Posts from October 2009.
Posted in Defamation

A decision last week from the North Carolina Court of Appeals illustrates an important principle concerning the nature of appellate review in defamation actions -- that non-final orders are ordinarily not subject to immediate appeal by the plaintiff.  The case of Nguyen v. Taylor involved a host of libel and related claims brought by five Greensboro police officers against a rapper, Jayceon Taylor, known as "The Game", arising out of an October 28, 2005, incident that occurred in a Greensboro mall.  Taylor was arrested after he and his entourage were asked to leave the mall and an ... Read More 

As we discussed in this earlier post, anti-SLAPP statutes are laws designed to prevent plaintiffs from using the threat of costly litigation to chill the free speech rights of people seeking to participate in the public debate over important issues.

SLAPP suits -- Strategic Litigation Against Public Participation -- are typically claims for defamation, intentional infliction of emotional distress, invasion of privacy, or tortious interference with contract filed against a party who has criticized or spoken out against the plaintiff in some public context.  The paradigm case is a ... Read More 

Posted in Public Records

The U.S. Supreme Court took action today in a high-profile public records dispute, issuing a stay of a Ninth Circuit ruling that requires the release of the names of those who petitioned to include a referendum on the ballot in the State of Washington this November.  The dispute relates to Referendum 71, a ballot initiative that would overturn a Washington law, passed this year, granting legal rights to domestic partners equivalent to those enjoyed by married couples.  The initiative was launched by a conservative group that opposes same-sex marriage.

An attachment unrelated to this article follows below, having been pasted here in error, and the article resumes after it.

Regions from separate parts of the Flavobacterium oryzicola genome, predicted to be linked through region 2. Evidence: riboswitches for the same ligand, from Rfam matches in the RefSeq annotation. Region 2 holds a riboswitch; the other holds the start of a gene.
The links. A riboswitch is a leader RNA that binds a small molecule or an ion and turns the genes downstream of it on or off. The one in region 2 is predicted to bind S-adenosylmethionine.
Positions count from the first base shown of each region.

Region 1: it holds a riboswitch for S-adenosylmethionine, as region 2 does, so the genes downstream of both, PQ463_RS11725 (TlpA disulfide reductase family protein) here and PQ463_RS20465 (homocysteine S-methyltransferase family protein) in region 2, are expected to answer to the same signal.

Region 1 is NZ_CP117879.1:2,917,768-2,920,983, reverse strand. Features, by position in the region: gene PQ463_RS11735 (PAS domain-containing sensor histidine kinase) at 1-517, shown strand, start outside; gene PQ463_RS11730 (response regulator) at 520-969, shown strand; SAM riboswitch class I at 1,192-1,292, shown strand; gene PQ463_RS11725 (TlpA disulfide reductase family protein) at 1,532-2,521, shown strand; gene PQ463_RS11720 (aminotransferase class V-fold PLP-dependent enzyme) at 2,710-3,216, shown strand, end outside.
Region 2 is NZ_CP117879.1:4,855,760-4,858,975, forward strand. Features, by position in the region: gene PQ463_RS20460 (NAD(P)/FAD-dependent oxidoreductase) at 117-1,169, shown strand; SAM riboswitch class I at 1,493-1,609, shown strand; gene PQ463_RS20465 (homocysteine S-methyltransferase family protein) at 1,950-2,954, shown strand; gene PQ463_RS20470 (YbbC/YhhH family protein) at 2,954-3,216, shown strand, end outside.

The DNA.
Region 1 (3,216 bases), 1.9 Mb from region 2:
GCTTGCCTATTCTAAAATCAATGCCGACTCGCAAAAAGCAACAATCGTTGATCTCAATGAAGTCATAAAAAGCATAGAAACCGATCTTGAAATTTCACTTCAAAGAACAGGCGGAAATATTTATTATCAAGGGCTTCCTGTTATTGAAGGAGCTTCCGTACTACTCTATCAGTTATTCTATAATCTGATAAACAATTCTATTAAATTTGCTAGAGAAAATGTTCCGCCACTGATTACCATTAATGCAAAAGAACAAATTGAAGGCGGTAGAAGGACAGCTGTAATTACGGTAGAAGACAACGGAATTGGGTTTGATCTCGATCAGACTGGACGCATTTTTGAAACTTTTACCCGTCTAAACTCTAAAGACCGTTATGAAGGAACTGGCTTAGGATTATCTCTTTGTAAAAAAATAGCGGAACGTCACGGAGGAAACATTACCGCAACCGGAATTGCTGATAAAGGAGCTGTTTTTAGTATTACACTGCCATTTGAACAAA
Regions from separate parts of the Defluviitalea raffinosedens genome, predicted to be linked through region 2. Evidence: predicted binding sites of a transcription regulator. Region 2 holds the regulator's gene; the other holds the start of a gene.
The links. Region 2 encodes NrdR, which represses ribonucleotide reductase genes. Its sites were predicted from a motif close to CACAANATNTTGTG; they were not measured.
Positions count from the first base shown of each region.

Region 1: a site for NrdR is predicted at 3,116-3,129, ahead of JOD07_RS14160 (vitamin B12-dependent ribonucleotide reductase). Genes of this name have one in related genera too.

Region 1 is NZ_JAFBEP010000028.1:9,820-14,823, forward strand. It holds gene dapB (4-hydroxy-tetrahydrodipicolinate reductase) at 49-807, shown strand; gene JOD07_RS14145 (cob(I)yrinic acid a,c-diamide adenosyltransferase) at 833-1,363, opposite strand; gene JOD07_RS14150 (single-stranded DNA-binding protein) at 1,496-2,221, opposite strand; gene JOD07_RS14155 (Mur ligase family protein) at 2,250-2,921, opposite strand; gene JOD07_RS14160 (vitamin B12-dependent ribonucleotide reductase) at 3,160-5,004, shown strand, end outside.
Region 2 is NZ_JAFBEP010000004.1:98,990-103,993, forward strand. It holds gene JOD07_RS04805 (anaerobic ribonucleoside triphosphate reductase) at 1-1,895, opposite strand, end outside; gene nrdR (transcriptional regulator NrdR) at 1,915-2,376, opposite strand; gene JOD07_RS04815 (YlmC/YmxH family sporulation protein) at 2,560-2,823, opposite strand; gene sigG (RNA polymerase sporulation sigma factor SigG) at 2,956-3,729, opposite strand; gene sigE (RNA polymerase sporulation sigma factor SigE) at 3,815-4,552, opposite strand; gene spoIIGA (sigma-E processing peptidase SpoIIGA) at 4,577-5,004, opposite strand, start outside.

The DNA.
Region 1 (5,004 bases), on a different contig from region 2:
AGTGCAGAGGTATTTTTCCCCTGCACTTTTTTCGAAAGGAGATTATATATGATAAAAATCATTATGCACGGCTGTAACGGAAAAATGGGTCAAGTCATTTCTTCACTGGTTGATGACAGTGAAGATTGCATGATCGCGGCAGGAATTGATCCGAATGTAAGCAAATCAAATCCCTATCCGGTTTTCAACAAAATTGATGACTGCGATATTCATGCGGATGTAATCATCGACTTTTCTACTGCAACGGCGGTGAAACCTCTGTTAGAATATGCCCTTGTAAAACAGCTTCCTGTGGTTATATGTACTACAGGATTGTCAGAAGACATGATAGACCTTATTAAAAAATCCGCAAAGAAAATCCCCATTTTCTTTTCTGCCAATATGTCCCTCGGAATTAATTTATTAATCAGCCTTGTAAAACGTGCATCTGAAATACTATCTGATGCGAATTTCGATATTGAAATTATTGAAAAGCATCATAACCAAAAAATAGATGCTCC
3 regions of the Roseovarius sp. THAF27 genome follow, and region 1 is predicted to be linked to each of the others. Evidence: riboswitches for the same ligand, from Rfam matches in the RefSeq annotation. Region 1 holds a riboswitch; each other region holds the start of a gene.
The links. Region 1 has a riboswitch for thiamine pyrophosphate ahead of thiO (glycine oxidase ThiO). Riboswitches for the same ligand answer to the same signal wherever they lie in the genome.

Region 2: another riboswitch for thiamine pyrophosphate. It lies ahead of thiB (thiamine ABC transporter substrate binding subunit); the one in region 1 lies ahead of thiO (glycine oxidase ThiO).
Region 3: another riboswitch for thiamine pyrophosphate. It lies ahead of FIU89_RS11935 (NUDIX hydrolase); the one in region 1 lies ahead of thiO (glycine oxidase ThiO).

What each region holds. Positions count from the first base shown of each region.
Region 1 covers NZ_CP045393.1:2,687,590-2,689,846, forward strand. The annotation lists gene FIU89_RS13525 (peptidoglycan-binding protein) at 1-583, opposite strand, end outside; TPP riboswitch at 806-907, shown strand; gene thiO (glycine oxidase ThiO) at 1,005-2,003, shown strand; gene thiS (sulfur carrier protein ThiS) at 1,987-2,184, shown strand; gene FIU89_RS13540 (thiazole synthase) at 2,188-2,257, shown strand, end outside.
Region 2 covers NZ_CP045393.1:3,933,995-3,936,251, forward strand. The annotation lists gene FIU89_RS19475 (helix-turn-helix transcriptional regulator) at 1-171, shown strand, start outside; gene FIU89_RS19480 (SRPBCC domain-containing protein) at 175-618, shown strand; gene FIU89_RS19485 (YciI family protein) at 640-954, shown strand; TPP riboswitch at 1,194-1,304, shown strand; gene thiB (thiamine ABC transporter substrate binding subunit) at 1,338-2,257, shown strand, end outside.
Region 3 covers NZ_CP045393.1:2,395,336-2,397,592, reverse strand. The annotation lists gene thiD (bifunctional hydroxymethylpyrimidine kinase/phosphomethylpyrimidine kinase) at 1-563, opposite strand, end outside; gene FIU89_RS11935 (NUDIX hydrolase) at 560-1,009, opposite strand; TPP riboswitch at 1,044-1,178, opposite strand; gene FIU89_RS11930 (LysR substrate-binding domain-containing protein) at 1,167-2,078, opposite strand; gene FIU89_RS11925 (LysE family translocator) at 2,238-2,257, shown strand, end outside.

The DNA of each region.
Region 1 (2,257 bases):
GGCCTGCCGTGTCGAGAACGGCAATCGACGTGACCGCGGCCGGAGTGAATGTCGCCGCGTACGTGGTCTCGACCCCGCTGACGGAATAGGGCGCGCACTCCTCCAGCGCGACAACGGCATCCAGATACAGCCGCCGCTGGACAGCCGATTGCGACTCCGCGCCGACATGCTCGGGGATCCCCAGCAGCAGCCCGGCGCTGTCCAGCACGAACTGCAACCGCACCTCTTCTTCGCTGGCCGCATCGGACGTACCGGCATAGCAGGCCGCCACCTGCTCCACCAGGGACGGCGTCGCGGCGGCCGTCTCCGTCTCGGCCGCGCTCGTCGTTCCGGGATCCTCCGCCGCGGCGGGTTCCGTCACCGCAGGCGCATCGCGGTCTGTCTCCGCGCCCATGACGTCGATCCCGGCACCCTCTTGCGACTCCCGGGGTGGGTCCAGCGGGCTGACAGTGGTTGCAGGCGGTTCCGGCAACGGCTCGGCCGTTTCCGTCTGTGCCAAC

In order to appear on the ... Read More 

Posted in Defamation

Late last week a federal jury returned a verdict in the defendant's favor in a libel case from Massachusetts that has attracted national attention.  The case, Noonan v. Staples, came into the spotlight because of a ruling from the First Circuit Court of Appeals that the plaintiff's libel claim could go to trial even if the communication at issue were true or substantially true.  We wrote about the decision here, noting the consternation the decision had drawn from First Amendment advocates for its implication that a truthful publication, if published with common-law ... Read More 

In a decision released today, the North Carolina Court of Appeals affirmed a trial court order sealing three search warrants and related materials in a high-profile murder case in Cary, North Carolina. The decision, In re Cooper, represents the first instance in which a North Carolina appellate court has squarely addressed the standards applicable to orders sealing search warrant materials, and it resulted in a set back for press interests in North Carolina.

The case arose out of the investigation into the death of Nancy Cooper.  In July 2008, the Cary Police Department and ... Read More 


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